transmitting, by the mobile station, said at least one message to the second network in response to the mobile station being attached to the second network.
7. Claim 1 of the third auxiliary request further requires the steps of:
(i) checking [before the transmitting step], by the mobile station, in response to the need to transmit at least one message, if the mobile station is attached to the second network, and
(ii) in response to failure to transmit the message via the second network if an error message in response to an interface Gd not being supported is received from the second network, transmitting, by the mobile station, said at least one message to the first network.
8. Re (i):
A short message can self-evidently only be successfully routed via GPRS if the mobile station is attached to a GPRS network. In the board's view, there logically has to be a check as to whether the mobile station is attached to avoid pointless attempts to transmit the message via a non-existent GPRS channel. Hence, the skilled person would regard it as obvious that the mobile station check first whether the mobile station is attached to the GPRS network. This step accordingly does not contribute to an inventive step.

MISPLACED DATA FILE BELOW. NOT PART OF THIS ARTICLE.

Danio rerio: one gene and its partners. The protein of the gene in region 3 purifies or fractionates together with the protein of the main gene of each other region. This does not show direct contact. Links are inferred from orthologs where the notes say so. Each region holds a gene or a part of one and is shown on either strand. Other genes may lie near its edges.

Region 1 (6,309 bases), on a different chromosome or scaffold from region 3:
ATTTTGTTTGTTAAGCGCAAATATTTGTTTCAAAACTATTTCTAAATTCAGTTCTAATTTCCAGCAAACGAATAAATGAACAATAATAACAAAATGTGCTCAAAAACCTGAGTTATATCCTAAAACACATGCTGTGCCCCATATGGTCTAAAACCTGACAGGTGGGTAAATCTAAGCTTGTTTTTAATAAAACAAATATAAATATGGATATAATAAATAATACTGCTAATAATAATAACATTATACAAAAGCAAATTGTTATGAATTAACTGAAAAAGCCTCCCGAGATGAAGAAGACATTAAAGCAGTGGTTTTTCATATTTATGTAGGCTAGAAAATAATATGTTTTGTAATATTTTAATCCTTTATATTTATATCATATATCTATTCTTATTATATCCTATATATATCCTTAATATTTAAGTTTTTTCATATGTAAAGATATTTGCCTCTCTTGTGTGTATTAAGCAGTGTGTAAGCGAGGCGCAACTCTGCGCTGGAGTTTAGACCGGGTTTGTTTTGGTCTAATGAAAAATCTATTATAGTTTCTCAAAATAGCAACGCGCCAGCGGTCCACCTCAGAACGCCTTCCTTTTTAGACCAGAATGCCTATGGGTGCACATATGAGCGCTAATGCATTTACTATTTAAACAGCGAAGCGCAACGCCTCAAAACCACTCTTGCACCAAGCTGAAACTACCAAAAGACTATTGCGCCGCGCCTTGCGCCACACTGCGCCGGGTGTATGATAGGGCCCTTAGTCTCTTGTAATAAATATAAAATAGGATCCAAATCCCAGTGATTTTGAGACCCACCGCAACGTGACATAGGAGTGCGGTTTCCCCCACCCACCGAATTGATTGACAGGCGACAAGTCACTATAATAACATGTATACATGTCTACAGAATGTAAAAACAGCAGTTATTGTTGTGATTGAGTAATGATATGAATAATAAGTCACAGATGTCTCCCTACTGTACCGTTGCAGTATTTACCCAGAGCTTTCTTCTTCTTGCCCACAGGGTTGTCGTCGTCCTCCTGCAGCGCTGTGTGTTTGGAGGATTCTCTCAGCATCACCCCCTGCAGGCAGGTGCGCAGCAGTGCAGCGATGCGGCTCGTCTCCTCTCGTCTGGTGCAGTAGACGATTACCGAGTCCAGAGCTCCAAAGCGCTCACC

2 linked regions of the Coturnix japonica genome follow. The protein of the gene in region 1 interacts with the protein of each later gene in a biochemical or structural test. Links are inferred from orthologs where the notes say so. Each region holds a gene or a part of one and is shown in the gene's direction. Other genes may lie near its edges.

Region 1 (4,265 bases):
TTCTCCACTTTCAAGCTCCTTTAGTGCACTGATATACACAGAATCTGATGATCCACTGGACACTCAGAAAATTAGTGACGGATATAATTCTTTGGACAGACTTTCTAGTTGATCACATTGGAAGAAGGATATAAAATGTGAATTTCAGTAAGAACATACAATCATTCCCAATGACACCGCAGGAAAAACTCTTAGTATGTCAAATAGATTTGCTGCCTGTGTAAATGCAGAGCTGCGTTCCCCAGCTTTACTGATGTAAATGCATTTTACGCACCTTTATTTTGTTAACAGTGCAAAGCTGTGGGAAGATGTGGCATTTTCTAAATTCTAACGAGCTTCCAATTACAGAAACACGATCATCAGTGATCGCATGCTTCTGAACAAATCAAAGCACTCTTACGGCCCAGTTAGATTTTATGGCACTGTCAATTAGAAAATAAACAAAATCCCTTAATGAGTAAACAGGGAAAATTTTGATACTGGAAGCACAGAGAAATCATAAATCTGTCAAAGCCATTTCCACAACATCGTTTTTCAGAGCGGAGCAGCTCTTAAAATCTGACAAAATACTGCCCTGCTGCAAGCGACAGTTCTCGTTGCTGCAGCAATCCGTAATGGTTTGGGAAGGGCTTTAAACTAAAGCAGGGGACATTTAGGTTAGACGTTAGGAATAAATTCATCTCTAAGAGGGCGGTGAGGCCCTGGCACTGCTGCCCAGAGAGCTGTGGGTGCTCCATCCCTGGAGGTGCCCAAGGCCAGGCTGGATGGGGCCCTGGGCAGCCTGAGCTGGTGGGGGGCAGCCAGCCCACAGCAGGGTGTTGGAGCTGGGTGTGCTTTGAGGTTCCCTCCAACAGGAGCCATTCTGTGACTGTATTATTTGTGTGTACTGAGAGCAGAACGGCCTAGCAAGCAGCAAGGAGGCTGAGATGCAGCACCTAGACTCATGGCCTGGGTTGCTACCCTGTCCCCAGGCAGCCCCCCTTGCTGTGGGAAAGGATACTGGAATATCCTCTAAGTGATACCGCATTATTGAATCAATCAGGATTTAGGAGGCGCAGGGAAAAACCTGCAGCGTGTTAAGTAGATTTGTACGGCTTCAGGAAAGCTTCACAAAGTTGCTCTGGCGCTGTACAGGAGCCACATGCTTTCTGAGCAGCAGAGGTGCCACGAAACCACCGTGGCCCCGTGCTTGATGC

9. Re (ii):
9.1 The problem to be solved is regarded by the board as how to ensure successful transmission of a mobile-originated short message where transmission via the GPRS network has failed due to an unsupported Gd interface.
9.2 In the statement of grounds, the appellant argued that this was a hitherto unrecognised problem, and that the discovery of an unrecognised problem supported the presence of an inventive step. However, the board finds it implausible that the problem would go unnoticed in practice, since once it became apparent that short message transmissions were failing (the appellant admitted that customers would report this to the network), the skilled person would investigate and, in the board's view, would have no difficultly in identifying the cause. Therefore, the posing of the problem makes no contribution to inventive step.